School In. Peace Out.

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Today is the last first day of school in America. By the end of the week, most moms will have resigned themselves to the bittersweet rhythms of another school year. On one hand, it’s great to have the children back into a routine. On the other hand, peace often fades as school year demands settle in:

  • Chauffeuring and homework.
  • Forms, forms, forms.
  • Science fairs and concerts.
  • Practices and games.
  • Volunteering and fundraisers.

I feel this pain like it was yesterday. At the height of child-rearing, I had seven kids in six different schools, including Andrea and Erica attending two universities an hour from home in opposite directions.

Michael was in the marching band (a cult, for real).

Kellye was on the forensics  team that journeyed around the state almost weekly.

Sara ran cross country and pretty much had an asthma attack after every race. It was hard for this mama to watch.

Carrie and Cynthia played with each other after school. Thank God! I had enough to do. Not to mention the financial outlay required for college tuition, activity fees, uniforms, lunch, and the agony of finding modest prom dresses!

But if you seriously want to know how I coped, here are three things that framed my thinking:

First, I accepted the fact that parenting is tiring, hard, and annoying in a 100 different ways, and that educational endeavors contribute to that hardness. But I told  myself it was better for me to spend hours driving children to wholesome activities than driving to court because they were in trouble. I had an attitude of gratitude.

Second, I refused to be a victim of life’s daily demands. Rather than allow myself to be swept into a tide of chaos, I took charge and tried to have a professional approach to my career as a mom.

  • We had a huge family calendar and we met weekly to discuss the schedule.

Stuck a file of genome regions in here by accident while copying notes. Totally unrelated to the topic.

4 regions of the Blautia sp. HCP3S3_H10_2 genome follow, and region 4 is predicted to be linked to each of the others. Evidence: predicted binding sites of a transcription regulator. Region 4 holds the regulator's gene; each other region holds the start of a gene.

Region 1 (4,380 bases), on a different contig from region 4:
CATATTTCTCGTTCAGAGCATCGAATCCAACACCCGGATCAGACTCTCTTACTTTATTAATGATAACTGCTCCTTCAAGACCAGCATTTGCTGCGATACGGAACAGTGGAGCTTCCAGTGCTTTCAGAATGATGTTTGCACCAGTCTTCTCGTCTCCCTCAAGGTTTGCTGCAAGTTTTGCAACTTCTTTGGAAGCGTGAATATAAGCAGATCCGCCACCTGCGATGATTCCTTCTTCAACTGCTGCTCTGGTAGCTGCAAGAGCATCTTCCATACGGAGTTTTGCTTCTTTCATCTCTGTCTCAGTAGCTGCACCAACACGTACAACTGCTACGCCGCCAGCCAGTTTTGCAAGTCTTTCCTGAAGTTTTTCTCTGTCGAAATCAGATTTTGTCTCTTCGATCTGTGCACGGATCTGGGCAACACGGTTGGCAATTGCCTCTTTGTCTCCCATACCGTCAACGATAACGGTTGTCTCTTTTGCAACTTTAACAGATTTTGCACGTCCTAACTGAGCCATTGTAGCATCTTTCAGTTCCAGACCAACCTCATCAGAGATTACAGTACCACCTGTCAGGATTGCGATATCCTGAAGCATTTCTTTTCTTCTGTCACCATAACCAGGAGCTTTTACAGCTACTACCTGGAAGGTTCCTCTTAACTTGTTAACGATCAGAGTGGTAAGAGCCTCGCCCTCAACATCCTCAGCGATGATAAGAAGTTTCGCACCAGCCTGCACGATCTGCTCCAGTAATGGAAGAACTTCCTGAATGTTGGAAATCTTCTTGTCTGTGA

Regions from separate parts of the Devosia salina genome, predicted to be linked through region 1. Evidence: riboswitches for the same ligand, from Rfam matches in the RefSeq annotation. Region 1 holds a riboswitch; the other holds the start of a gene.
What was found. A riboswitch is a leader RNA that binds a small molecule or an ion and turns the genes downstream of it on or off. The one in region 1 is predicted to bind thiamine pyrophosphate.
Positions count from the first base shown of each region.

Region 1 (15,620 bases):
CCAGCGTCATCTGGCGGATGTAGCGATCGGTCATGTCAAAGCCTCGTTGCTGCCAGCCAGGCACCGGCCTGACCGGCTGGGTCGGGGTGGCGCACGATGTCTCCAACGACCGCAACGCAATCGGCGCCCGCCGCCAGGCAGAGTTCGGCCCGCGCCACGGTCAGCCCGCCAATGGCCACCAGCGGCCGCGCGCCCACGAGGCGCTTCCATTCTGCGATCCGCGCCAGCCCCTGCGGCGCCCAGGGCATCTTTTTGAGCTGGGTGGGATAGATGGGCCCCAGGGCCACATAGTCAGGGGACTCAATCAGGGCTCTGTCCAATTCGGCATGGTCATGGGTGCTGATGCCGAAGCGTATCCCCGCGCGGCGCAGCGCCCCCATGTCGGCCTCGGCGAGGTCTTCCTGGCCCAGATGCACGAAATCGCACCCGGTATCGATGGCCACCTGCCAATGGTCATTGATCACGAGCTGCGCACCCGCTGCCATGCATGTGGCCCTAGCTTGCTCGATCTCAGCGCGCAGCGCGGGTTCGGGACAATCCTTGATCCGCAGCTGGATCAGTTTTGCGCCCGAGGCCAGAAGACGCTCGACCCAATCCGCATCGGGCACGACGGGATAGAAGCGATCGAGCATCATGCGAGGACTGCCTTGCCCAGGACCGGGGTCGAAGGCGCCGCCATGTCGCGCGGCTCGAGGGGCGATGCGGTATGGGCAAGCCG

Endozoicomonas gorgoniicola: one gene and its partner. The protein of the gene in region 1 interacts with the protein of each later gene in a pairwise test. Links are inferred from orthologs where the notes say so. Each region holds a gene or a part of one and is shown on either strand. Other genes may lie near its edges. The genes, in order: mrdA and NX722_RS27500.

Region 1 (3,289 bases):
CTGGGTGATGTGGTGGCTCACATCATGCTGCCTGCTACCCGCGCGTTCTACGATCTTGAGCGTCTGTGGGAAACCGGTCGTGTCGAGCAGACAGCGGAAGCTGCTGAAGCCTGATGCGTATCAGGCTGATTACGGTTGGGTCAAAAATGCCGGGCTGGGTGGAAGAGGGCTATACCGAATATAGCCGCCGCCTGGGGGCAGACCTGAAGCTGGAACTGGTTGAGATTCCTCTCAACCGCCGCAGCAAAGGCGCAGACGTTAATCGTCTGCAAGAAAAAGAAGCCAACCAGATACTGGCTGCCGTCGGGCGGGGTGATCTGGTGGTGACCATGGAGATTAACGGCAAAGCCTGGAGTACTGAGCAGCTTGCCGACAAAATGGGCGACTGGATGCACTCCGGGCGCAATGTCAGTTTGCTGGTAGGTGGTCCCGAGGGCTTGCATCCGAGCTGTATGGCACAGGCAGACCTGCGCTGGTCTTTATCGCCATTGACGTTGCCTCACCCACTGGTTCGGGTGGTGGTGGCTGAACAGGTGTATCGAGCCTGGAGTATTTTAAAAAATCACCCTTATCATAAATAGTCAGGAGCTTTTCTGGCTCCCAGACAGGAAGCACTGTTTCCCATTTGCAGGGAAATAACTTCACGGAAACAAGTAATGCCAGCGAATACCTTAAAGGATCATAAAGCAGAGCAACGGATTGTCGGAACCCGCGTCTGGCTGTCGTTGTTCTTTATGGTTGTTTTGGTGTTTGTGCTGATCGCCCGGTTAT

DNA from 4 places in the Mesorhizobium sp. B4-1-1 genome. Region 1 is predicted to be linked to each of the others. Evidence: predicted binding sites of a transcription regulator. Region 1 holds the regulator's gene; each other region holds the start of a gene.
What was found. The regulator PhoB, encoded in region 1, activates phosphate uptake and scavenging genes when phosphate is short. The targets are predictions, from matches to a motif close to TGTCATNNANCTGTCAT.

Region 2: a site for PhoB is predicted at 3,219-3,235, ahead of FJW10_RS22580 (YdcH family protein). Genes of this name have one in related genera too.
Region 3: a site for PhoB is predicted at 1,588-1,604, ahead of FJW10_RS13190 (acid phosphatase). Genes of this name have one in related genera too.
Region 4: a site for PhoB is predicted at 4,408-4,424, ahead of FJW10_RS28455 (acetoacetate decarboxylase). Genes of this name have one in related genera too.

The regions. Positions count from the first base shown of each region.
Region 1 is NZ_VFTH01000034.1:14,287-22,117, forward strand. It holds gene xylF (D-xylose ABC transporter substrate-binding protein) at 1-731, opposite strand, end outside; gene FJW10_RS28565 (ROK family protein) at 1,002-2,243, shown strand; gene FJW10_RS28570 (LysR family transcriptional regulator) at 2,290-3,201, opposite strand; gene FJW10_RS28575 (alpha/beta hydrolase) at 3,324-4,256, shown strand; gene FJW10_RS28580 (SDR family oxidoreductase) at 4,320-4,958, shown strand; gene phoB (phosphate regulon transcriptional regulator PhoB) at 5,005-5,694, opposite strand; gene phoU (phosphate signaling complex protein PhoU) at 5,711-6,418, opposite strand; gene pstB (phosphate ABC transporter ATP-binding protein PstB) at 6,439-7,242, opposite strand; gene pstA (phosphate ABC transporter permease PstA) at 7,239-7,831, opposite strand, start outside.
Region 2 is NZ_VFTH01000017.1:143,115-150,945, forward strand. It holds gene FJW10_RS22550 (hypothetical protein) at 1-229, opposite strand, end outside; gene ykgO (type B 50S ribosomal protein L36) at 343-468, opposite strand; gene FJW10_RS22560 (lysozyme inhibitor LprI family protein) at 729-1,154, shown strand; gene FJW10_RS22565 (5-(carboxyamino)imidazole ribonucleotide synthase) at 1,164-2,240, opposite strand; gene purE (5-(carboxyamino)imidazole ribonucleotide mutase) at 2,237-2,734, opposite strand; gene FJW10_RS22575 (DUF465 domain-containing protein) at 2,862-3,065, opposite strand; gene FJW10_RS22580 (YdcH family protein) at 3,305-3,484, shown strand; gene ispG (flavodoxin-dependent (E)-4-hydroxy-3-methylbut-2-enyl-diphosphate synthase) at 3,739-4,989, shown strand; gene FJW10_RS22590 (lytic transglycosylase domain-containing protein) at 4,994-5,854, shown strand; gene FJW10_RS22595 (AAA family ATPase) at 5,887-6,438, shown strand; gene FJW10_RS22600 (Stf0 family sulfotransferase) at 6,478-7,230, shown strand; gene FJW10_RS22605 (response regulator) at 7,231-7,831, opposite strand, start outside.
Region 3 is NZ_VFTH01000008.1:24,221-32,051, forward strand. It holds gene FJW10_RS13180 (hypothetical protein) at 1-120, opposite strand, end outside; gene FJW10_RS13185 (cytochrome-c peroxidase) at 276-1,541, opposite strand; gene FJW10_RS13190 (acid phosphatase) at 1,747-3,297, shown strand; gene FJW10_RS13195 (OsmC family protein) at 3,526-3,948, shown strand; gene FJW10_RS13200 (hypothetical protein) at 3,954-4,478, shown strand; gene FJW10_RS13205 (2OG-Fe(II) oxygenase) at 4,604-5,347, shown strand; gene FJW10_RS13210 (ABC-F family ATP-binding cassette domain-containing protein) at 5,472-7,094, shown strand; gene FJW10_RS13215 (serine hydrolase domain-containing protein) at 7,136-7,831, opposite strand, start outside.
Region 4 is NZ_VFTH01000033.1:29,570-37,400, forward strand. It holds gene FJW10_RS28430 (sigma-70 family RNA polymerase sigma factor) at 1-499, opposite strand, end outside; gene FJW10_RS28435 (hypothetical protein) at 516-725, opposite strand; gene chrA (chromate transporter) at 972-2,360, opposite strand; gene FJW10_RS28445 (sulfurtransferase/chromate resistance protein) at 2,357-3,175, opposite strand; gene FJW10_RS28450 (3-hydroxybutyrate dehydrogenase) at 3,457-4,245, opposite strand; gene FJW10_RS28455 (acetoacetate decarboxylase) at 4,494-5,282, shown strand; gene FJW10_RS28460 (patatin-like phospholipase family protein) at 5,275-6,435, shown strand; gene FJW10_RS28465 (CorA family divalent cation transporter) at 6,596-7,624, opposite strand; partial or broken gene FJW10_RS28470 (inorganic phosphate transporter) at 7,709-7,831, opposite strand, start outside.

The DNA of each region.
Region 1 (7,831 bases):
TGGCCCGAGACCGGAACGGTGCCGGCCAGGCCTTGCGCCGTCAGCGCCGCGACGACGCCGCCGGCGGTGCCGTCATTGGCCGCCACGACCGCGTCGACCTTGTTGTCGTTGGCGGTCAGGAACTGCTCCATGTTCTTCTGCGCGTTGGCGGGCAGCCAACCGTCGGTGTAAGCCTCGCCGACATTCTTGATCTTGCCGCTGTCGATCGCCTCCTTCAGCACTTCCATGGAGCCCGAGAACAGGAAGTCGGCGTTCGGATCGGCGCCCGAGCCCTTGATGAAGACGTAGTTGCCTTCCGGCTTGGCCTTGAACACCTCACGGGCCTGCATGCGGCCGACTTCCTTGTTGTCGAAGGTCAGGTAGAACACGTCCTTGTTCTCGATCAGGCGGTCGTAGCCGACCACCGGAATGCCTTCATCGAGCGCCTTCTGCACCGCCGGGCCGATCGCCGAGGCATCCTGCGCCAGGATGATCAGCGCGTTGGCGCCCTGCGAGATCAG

• I told the children no a lot, especially if they did not plan in advance.
  • The children had weekly chores (they started doing laundry at age six).
  • I didn’t volunteer and I never felt guilty about it.
  • I substitute taught one year, unashamed to be invested and present in the halls my children roamed.

Finally, I prioritized our Christian faith by ensuring the children attended church and served others no matter how tired they were on Sundays. I supported their involvement in Young Life. I admonished them away from drinking, physical intimacy, bullying, and disrespect for teachers.

I’m definitely glad to be past the days of getting kids off to school, but I encourage those of you still in the thick of it to take heart, find your drum, and create your rhythm.

Don’t compare your family with others because it’s a trap that steals your peace.

And every day your children head off to school, rejoice that they are healthy enough to go, and bright enough to expand their horizons, even if it costs you every dime.

I promise, on the other side of the chaos and strain you feel today, there are priceless rewards.

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By Spring 2018, all seven of my offspring will have college degrees and my days sending kids off to school will be officially over.

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